Many central banks have government-set mandates to target inflation above or below a certain threshold, regardless of the underlying cause. It’s pure madness to damage economies in this way.

    One thing I’ve learnt over time is that no matter how experienced, how influential they are, nobody really knows what they are doing in the world of economics and finance. There are just too many variables and it’s impossible to predict how people will act. Everyone is ultimately winging it, it’s quite frightening.

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Experts expect more interest rate hikes in Sweden

The inflationary pressure seems to be easing. But the central banks in the Western world aim to implement interest rate increases for a while longer.

Experts expect more interest rate hikes in Sweden

Next week, interest rate increases are expected from the Federal Reserve System (FED), the European Central Bank (ECB), and the Bank of England – and the Swedish Central Bank (Riksbank) is expected to follow suit.

Signs that the unusually high inflation in the United States is beginning to moderate means that the American central bank, the FED, is now expected to slow down the pace of interest rate increases.

The first interest rate announcement of the year from FED chief Jerome Powell and his board on Wednesday is, according to the average forecast among analysts, expected to amount to an increase of 0.25 percentage points – to a total of 4.50-4.75.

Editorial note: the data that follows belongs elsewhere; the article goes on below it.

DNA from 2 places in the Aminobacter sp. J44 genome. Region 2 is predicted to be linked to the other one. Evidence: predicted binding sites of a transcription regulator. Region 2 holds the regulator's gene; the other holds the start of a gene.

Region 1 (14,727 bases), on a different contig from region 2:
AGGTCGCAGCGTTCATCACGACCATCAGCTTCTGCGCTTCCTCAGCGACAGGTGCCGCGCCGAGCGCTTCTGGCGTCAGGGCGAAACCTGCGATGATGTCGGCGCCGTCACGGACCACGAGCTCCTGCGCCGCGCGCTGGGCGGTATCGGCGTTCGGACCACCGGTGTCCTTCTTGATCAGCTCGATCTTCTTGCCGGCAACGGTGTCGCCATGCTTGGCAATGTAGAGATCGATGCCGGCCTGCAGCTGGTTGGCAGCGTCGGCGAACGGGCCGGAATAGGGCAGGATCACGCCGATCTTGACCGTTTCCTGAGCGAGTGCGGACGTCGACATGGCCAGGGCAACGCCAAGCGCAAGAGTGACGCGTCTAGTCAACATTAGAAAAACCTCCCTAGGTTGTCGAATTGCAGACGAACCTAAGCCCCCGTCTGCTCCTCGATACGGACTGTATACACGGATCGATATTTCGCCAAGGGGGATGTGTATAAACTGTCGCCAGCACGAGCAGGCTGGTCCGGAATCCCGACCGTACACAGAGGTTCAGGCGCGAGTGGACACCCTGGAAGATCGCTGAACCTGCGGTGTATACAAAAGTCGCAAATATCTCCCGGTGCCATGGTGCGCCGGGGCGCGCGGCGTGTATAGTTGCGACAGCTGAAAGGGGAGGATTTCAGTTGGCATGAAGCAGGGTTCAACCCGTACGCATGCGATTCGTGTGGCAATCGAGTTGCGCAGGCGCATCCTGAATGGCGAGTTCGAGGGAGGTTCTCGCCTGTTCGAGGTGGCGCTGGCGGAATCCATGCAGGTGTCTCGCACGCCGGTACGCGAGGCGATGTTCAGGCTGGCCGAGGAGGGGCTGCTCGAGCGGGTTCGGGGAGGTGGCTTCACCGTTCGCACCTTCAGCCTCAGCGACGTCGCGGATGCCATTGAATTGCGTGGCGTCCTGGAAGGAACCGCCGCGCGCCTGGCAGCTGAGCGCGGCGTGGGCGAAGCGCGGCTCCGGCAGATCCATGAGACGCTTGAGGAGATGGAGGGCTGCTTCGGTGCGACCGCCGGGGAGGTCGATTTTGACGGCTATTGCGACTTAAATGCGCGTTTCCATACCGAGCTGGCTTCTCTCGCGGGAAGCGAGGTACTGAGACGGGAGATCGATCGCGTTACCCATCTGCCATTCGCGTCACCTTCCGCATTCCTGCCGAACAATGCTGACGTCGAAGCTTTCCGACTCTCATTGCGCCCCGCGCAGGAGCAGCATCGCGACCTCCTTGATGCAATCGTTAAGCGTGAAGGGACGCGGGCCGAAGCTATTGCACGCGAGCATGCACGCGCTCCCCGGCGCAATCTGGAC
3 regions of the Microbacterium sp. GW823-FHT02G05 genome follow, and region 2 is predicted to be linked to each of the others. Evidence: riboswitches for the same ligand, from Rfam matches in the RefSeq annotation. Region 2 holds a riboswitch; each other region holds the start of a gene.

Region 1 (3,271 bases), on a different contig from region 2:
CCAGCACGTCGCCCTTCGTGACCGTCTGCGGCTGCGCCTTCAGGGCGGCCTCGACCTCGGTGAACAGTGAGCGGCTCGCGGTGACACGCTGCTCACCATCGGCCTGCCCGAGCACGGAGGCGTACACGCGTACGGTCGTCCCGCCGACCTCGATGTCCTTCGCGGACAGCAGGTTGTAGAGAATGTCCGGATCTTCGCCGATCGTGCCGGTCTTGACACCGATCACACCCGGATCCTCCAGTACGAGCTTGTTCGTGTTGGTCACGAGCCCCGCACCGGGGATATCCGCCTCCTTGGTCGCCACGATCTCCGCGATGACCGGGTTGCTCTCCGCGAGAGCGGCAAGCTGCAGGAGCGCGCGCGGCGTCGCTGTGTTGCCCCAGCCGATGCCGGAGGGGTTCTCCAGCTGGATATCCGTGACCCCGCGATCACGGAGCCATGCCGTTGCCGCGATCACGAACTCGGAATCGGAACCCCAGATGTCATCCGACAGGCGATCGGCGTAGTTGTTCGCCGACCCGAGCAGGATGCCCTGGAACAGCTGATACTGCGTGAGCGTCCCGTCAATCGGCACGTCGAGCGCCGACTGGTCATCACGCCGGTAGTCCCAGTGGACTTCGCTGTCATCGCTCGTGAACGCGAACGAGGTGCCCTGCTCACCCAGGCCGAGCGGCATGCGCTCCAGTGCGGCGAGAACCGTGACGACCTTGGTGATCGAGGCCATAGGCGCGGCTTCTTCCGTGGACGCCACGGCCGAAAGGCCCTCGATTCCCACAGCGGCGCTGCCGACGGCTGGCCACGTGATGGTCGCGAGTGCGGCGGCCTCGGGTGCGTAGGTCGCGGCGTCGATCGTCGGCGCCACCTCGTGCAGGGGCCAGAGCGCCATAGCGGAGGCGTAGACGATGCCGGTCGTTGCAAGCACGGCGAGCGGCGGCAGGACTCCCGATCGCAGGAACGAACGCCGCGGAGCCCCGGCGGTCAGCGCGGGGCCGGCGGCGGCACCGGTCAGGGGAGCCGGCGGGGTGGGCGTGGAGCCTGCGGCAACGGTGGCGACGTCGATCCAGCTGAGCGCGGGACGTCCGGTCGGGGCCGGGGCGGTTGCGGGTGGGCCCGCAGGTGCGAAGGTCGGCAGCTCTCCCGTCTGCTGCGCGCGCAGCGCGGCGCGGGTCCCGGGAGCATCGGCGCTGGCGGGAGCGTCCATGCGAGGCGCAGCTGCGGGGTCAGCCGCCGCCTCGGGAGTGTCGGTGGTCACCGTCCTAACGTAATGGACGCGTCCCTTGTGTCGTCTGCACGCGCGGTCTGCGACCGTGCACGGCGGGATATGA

Eight raises in a row

If that turns out to be the case, the FED will have raised interest rates at eight meetings in a row. As recently as December, it was adjusted up 0.50 to a 15-year high – following a historic streak of three consecutive rate meetings with 0.75 percentage point hikes.

In order to end interest rate hikes, Powell wants, among other things, to see more reactions in the economy, especially when it comes to the labour market in the United States.

The ECB and its chief, Christine Lagarde, have put a lot of effort into sounding hawkish in the run-up to the interest rate announcement on Thursday. Among other things, they stated that there might be several increases of 0.50 percentage points this year.

This is also the average forecast for their colleagues at the Bank of England in London, which are also expected to announce that they will raise the policy rate by 0.50 points on Thursday.

Increase expected in Sweden

On Thursday, February 9, Erik Thedéen’s first interest rate meeting at the Riksbank since he took over as Riksbank governor at the turn of the year will take place.

Most analysts expect an increase in the policy rate of 0.50 points.

“The journey to the Riksbank’s two percent target is long,” Handelsbanken’s chief economist Christina Nyman noted when she presented a new economic forecast this week.

Her main scenario is another increase from the Riksbank in April to a key interest rate of 3.25 before there is a pause in interest rate increases.

Nordea’s economists also expect 3.25 to be the peak in the interest rate cycle we are in now. But their colleagues at Swedbank believe that, on top of this, there will be another increase in the policy rate this summer, to 3.50.